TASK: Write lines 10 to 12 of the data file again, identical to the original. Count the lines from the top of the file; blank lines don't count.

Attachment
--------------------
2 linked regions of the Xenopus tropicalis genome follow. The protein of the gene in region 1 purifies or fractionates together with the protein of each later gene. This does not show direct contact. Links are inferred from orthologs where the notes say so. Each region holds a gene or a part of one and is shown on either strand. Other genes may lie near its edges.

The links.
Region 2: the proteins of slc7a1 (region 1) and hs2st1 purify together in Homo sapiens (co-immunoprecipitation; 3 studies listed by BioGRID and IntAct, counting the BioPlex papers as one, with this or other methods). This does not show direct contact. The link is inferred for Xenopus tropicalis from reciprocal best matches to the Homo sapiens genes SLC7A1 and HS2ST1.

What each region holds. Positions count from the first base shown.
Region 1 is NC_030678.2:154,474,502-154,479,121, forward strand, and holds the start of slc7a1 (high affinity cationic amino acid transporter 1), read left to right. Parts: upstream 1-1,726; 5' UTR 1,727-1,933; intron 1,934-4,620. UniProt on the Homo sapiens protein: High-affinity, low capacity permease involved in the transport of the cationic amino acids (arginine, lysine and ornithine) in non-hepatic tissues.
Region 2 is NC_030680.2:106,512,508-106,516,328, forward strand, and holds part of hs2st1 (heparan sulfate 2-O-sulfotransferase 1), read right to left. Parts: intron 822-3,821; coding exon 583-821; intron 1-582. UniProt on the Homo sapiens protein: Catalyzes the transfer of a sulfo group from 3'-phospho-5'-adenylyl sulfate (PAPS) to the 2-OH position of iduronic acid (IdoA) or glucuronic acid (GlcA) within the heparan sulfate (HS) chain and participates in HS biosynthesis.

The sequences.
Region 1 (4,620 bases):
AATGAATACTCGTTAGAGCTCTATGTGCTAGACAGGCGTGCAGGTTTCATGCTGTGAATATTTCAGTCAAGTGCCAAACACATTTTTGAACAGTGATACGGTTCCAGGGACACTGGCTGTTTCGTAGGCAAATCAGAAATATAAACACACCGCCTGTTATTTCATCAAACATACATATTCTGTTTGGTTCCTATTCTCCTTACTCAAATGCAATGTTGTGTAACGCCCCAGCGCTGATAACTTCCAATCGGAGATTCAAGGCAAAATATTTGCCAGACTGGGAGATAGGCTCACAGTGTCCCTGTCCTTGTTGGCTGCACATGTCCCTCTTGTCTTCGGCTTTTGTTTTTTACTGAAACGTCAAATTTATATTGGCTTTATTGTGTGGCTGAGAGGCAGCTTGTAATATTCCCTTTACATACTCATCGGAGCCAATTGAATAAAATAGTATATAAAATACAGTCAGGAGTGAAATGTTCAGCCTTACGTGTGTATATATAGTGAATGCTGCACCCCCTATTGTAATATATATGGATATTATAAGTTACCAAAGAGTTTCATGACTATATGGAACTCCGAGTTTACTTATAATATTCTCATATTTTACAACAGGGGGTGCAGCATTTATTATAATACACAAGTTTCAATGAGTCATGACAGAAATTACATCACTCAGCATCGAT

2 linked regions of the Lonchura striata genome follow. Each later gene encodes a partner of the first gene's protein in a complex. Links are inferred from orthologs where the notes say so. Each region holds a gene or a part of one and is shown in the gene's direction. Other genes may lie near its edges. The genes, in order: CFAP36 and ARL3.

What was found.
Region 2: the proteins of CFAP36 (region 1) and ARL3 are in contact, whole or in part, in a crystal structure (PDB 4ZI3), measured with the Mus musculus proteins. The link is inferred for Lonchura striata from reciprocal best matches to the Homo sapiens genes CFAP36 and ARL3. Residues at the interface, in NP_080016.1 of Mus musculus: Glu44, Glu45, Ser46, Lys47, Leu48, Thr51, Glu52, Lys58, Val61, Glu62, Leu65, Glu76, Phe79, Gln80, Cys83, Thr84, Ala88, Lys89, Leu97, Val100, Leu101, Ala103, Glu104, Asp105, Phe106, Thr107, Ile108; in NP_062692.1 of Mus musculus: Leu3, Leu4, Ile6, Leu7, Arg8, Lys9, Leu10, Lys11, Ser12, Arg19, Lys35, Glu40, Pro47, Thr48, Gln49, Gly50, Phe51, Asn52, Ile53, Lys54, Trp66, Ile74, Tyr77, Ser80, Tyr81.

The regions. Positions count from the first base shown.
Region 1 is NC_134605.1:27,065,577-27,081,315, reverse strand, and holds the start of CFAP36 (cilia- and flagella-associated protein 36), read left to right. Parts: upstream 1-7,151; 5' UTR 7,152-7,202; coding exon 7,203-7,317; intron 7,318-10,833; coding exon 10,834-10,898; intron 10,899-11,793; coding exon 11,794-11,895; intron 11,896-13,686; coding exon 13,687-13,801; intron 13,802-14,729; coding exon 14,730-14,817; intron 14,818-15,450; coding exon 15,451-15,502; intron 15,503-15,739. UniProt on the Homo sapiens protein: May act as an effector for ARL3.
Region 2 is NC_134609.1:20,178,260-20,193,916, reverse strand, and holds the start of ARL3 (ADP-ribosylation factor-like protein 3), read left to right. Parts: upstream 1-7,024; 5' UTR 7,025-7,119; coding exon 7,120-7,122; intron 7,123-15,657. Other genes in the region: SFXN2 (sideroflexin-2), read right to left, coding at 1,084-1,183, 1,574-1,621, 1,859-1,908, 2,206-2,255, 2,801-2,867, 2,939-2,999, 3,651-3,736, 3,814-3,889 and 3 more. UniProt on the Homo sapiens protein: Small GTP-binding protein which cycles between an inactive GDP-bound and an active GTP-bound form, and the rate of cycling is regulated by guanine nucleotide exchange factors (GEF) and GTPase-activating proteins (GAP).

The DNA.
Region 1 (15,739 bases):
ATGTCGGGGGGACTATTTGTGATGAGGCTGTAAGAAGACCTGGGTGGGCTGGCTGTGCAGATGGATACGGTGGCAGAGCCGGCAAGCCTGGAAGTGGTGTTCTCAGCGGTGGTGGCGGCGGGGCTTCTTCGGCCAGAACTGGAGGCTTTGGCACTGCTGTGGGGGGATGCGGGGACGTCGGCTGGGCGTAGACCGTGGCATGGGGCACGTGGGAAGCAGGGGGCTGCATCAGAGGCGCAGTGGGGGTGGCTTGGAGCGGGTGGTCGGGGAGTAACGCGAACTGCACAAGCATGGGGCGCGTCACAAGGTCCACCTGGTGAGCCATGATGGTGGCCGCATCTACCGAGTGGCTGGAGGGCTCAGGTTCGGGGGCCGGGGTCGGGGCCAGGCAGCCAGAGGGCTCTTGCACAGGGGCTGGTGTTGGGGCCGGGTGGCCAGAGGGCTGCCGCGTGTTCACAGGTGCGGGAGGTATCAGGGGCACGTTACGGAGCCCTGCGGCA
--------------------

2 linked regions of the Lonchura striata genome follow. Each later gene encodes a partner of the first gene's protein in a complex. Links are inferred from orthologs where the notes say so. Each region holds a gene or a part of one and is shown in the gene's direction. Other genes may lie near its edges. The genes, in order: CFAP36 and ARL3.

What was found.
Region 2: the proteins of CFAP36 (region 1) and ARL3 are in contact, whole or in part, in a crystal structure (PDB 4ZI3), measured with the Mus musculus proteins. The link is inferred for Lonchura striata from reciprocal best matches to the Homo sapiens genes CFAP36 and ARL3. Residues at the interface, in NP_080016.1 of Mus musculus: Glu44, Glu45, Ser46, Lys47, Leu48, Thr51, Glu52, Lys58, Val61, Glu62, Leu65, Glu76, Phe79, Gln80, Cys83, Thr84, Ala88, Lys89, Leu97, Val100, Leu101, Ala103, Glu104, Asp105, Phe106, Thr107, Ile108; in NP_062692.1 of Mus musculus: Leu3, Leu4, Ile6, Leu7, Arg8, Lys9, Leu10, Lys11, Ser12, Arg19, Lys35, Glu40, Pro47, Thr48, Gln49, Gly50, Phe51, Asn52, Ile53, Lys54, Trp66, Ile74, Tyr77, Ser80, Tyr81.